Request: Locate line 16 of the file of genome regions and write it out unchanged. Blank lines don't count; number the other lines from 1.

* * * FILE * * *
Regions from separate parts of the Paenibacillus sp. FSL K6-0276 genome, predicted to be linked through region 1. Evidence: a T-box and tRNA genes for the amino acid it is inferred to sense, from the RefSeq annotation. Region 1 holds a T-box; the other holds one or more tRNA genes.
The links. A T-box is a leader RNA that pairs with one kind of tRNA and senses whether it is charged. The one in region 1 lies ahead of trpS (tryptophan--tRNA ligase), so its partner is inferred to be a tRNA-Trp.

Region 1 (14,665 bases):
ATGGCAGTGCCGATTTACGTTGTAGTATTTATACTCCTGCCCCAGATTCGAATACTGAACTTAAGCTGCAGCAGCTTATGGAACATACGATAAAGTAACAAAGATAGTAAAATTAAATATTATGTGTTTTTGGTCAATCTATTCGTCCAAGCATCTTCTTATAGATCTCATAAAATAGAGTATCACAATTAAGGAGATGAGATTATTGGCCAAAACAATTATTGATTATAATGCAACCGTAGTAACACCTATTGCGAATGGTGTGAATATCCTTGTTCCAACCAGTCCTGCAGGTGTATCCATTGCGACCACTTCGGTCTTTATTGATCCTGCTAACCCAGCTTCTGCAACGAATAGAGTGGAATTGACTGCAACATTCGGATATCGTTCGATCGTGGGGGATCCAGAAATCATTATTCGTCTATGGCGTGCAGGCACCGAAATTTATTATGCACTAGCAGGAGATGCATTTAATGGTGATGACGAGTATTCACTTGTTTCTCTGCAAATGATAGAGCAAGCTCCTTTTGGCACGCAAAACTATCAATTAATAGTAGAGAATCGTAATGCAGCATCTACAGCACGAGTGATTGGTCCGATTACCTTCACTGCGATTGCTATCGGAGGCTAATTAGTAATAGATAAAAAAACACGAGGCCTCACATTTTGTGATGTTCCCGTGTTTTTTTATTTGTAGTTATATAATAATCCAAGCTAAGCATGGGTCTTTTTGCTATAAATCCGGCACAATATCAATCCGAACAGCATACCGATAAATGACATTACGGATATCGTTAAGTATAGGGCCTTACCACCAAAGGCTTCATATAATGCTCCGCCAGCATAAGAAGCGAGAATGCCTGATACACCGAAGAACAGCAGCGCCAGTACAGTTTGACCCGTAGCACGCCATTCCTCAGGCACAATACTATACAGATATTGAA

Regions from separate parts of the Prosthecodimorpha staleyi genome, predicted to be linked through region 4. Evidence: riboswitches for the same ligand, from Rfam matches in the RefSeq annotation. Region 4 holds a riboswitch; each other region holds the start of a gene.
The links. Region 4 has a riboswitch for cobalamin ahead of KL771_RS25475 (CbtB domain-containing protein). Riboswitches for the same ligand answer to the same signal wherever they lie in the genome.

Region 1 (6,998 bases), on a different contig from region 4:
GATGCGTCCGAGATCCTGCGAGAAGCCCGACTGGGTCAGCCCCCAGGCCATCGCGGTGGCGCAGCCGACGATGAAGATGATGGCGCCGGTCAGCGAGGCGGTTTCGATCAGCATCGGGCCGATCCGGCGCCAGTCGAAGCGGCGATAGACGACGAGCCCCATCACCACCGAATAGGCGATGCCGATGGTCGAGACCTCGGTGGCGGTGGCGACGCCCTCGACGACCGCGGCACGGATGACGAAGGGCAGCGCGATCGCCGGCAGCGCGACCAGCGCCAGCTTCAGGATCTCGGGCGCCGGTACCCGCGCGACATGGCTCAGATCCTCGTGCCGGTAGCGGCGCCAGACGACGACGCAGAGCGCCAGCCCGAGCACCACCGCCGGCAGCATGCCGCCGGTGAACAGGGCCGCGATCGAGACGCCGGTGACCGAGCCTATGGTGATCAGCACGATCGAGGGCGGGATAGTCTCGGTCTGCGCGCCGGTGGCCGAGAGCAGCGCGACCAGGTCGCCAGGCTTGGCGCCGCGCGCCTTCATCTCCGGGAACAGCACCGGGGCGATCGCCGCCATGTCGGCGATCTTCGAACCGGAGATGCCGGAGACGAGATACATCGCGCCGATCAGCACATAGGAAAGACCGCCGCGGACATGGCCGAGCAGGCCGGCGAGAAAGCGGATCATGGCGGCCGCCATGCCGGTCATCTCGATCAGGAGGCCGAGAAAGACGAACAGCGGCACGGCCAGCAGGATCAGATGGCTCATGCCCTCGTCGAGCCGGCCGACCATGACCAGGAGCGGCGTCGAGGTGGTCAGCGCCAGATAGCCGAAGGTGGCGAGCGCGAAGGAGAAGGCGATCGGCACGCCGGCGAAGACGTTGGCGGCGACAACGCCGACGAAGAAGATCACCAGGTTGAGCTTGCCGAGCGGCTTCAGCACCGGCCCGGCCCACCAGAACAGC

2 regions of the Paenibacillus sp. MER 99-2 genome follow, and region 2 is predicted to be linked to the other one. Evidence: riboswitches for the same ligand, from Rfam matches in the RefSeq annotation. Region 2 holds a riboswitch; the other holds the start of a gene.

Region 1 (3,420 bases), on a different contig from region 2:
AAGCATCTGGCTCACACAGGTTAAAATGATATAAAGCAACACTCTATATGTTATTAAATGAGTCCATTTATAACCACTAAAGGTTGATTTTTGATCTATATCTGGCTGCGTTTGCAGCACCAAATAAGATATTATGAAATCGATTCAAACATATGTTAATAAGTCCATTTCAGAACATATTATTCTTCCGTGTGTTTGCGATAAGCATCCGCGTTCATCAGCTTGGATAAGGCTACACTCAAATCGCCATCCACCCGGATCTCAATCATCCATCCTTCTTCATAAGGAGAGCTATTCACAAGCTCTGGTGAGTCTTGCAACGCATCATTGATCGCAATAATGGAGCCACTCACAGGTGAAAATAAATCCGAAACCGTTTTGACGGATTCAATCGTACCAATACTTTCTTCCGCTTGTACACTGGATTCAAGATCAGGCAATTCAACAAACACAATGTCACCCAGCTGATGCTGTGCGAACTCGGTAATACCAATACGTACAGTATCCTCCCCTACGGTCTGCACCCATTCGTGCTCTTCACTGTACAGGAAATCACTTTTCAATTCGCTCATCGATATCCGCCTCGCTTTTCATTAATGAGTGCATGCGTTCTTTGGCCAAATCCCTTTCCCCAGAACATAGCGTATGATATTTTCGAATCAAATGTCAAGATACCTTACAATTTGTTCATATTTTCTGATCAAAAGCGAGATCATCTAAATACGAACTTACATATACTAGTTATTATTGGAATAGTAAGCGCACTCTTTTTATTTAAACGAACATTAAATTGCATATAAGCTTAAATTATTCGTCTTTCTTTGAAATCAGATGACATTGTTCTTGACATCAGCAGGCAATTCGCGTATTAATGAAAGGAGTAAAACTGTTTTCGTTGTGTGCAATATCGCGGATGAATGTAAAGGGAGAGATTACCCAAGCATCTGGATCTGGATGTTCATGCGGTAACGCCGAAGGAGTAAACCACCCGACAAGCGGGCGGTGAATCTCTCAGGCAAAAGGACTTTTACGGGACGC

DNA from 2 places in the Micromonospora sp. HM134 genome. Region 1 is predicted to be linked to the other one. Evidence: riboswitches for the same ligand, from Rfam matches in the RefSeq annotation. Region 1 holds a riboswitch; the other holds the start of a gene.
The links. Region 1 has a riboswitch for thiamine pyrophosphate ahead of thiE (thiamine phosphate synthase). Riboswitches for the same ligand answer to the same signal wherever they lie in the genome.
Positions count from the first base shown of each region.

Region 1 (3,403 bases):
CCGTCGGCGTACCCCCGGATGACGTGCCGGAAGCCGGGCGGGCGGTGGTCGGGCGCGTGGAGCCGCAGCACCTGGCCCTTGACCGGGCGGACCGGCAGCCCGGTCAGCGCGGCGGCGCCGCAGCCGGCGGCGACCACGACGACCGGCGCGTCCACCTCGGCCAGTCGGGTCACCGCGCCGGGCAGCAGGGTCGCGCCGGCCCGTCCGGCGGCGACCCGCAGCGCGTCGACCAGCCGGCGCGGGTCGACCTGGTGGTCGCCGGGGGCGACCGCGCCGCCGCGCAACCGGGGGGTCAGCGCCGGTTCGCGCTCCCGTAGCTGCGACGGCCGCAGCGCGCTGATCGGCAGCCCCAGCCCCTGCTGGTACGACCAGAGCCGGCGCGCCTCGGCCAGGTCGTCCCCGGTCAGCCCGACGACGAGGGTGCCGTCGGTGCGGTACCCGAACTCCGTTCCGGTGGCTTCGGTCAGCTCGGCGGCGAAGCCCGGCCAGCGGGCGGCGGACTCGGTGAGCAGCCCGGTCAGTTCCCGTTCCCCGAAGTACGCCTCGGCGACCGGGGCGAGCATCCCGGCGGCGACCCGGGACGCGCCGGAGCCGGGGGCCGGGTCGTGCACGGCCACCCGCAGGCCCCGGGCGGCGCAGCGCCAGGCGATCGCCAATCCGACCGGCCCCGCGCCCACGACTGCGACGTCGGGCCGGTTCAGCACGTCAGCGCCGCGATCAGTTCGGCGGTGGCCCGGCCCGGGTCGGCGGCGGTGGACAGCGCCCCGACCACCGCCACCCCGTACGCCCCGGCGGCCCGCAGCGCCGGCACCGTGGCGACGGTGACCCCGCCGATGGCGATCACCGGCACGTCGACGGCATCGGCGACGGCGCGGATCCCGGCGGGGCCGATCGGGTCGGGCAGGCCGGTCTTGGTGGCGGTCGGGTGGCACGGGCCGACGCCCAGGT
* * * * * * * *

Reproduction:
CCGTCGGCGTACCCCCGGATGACGTGCCGGAAGCCGGGCGGGCGGTGGTCGGGCGCGTGGAGCCGCAGCACCTGGCCCTTGACCGGGCGGACCGGCAGCCCGGTCAGCGCGGCGGCGCCGCAGCCGGCGGCGACCACGACGACCGGCGCGTCCACCTCGGCCAGTCGGGTCACCGCGCCGGGCAGCAGGGTCGCGCCGGCCCGTCCGGCGGCGACCCGCAGCGCGTCGACCAGCCGGCGCGGGTCGACCTGGTGGTCGCCGGGGGCGACCGCGCCGCCGCGCAACCGGGGGGTCAGCGCCGGTTCGCGCTCCCGTAGCTGCGACGGCCGCAGCGCGCTGATCGGCAGCCCCAGCCCCTGCTGGTACGACCAGAGCCGGCGCGCCTCGGCCAGGTCGTCCCCGGTCAGCCCGACGACGAGGGTGCCGTCGGTGCGGTACCCGAACTCCGTTCCGGTGGCTTCGGTCAGCTCGGCGGCGAAGCCCGGCCAGCGGGCGGCGGACTCGGTGAGCAGCCCGGTCAGTTCCCGTTCCCCGAAGTACGCCTCGGCGACCGGGGCGAGCATCCCGGCGGCGACCCGGGACGCGCCGGAGCCGGGGGCCGGGTCGTGCACGGCCACCCGCAGGCCCCGGGCGGCGCAGCGCCAGGCGATCGCCAATCCGACCGGCCCCGCGCCCACGACTGCGACGTCGGGCCGGTTCAGCACGTCAGCGCCGCGATCAGTTCGGCGGTGGCCCGGCCCGGGTCGGCGGCGGTGGACAGCGCCCCGACCACCGCCACCCCGTACGCCCCGGCGGCCCGCAGCGCCGGCACCGTGGCGACGGTGACCCCGCCGATGGCGATCACCGGCACGTCGACGGCATCGGCGACGGCGCGGATCCCGGCGGGGCCGATCGGGTCGGGCAGGCCGGTCTTGGTGGCGGTCGGGTGGCACGGGCCGACGCCCAGGT